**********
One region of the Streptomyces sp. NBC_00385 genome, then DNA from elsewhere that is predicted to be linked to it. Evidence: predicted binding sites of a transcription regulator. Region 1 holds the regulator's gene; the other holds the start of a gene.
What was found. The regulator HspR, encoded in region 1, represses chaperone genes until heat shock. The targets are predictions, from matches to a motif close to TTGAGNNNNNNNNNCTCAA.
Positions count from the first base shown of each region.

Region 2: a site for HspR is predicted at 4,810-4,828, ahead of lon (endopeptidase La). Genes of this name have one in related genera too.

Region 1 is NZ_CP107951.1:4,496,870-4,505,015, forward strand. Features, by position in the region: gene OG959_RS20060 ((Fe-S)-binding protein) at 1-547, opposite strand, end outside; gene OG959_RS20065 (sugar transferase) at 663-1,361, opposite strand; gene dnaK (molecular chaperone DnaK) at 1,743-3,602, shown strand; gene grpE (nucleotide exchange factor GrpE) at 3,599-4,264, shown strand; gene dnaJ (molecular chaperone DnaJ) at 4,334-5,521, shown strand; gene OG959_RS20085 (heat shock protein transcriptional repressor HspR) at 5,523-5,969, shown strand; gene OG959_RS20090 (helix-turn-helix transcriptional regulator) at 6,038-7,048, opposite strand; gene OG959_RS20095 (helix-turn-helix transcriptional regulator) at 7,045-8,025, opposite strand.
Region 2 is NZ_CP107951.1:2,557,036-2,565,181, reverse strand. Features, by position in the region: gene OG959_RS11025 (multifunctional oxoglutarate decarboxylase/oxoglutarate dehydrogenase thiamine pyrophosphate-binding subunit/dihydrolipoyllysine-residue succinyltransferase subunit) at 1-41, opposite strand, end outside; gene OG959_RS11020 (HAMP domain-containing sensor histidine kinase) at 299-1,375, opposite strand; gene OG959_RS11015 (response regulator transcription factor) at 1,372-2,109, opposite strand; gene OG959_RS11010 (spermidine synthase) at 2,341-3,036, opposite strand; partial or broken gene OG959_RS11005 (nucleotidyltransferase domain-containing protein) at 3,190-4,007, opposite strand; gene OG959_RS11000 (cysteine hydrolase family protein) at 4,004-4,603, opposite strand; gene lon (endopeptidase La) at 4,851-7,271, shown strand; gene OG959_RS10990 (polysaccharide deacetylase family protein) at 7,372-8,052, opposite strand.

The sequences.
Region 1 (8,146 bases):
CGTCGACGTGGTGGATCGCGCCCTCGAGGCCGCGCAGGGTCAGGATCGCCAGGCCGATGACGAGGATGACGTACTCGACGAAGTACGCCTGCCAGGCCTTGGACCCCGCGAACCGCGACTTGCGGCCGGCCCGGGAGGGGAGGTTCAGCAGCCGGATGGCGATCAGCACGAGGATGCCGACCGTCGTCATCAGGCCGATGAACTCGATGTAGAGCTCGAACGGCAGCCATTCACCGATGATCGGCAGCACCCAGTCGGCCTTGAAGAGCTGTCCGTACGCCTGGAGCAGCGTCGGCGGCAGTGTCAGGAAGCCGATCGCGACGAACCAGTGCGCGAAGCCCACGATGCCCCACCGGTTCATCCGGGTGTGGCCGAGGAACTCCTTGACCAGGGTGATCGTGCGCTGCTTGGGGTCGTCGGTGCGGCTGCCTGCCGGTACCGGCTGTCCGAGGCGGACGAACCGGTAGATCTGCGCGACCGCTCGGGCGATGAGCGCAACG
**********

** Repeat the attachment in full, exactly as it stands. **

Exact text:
One region of the Streptomyces sp. NBC_00385 genome, then DNA from elsewhere that is predicted to be linked to it. Evidence: predicted binding sites of a transcription regulator. Region 1 holds the regulator's gene; the other holds the start of a gene.
What was found. The regulator HspR, encoded in region 1, represses chaperone genes until heat shock. The targets are predictions, from matches to a motif close to TTGAGNNNNNNNNNCTCAA.
Positions count from the first base shown of each region.

Region 2: a site for HspR is predicted at 4,810-4,828, ahead of lon (endopeptidase La). Genes of this name have one in related genera too.

Region 1 is NZ_CP107951.1:4,496,870-4,505,015, forward strand. Features, by position in the region: gene OG959_RS20060 ((Fe-S)-binding protein) at 1-547, opposite strand, end outside; gene OG959_RS20065 (sugar transferase) at 663-1,361, opposite strand; gene dnaK (molecular chaperone DnaK) at 1,743-3,602, shown strand; gene grpE (nucleotide exchange factor GrpE) at 3,599-4,264, shown strand; gene dnaJ (molecular chaperone DnaJ) at 4,334-5,521, shown strand; gene OG959_RS20085 (heat shock protein transcriptional repressor HspR) at 5,523-5,969, shown strand; gene OG959_RS20090 (helix-turn-helix transcriptional regulator) at 6,038-7,048, opposite strand; gene OG959_RS20095 (helix-turn-helix transcriptional regulator) at 7,045-8,025, opposite strand.
Region 2 is NZ_CP107951.1:2,557,036-2,565,181, reverse strand. Features, by position in the region: gene OG959_RS11025 (multifunctional oxoglutarate decarboxylase/oxoglutarate dehydrogenase thiamine pyrophosphate-binding subunit/dihydrolipoyllysine-residue succinyltransferase subunit) at 1-41, opposite strand, end outside; gene OG959_RS11020 (HAMP domain-containing sensor histidine kinase) at 299-1,375, opposite strand; gene OG959_RS11015 (response regulator transcription factor) at 1,372-2,109, opposite strand; gene OG959_RS11010 (spermidine synthase) at 2,341-3,036, opposite strand; partial or broken gene OG959_RS11005 (nucleotidyltransferase domain-containing protein) at 3,190-4,007, opposite strand; gene OG959_RS11000 (cysteine hydrolase family protein) at 4,004-4,603, opposite strand; gene lon (endopeptidase La) at 4,851-7,271, shown strand; gene OG959_RS10990 (polysaccharide deacetylase family protein) at 7,372-8,052, opposite strand.

The sequences.
Region 1 (8,146 bases):
CGTCGACGTGGTGGATCGCGCCCTCGAGGCCGCGCAGGGTCAGGATCGCCAGGCCGATGACGAGGATGACGTACTCGACGAAGTACGCCTGCCAGGCCTTGGACCCCGCGAACCGCGACTTGCGGCCGGCCCGGGAGGGGAGGTTCAGCAGCCGGATGGCGATCAGCACGAGGATGCCGACCGTCGTCATCAGGCCGATGAACTCGATGTAGAGCTCGAACGGCAGCCATTCACCGATGATCGGCAGCACCCAGTCGGCCTTGAAGAGCTGTCCGTACGCCTGGAGCAGCGTCGGCGGCAGTGTCAGGAAGCCGATCGCGACGAACCAGTGCGCGAAGCCCACGATGCCCCACCGGTTCATCCGGGTGTGGCCGAGGAACTCCTTGACCAGGGTGATCGTGCGCTGCTTGGGGTCGTCGGTGCGGCTGCCTGCCGGTACCGGCTGTCCGAGGCGGACGAACCGGTAGATCTGCGCGACCGCTCGGGCGATGAGCGCAACG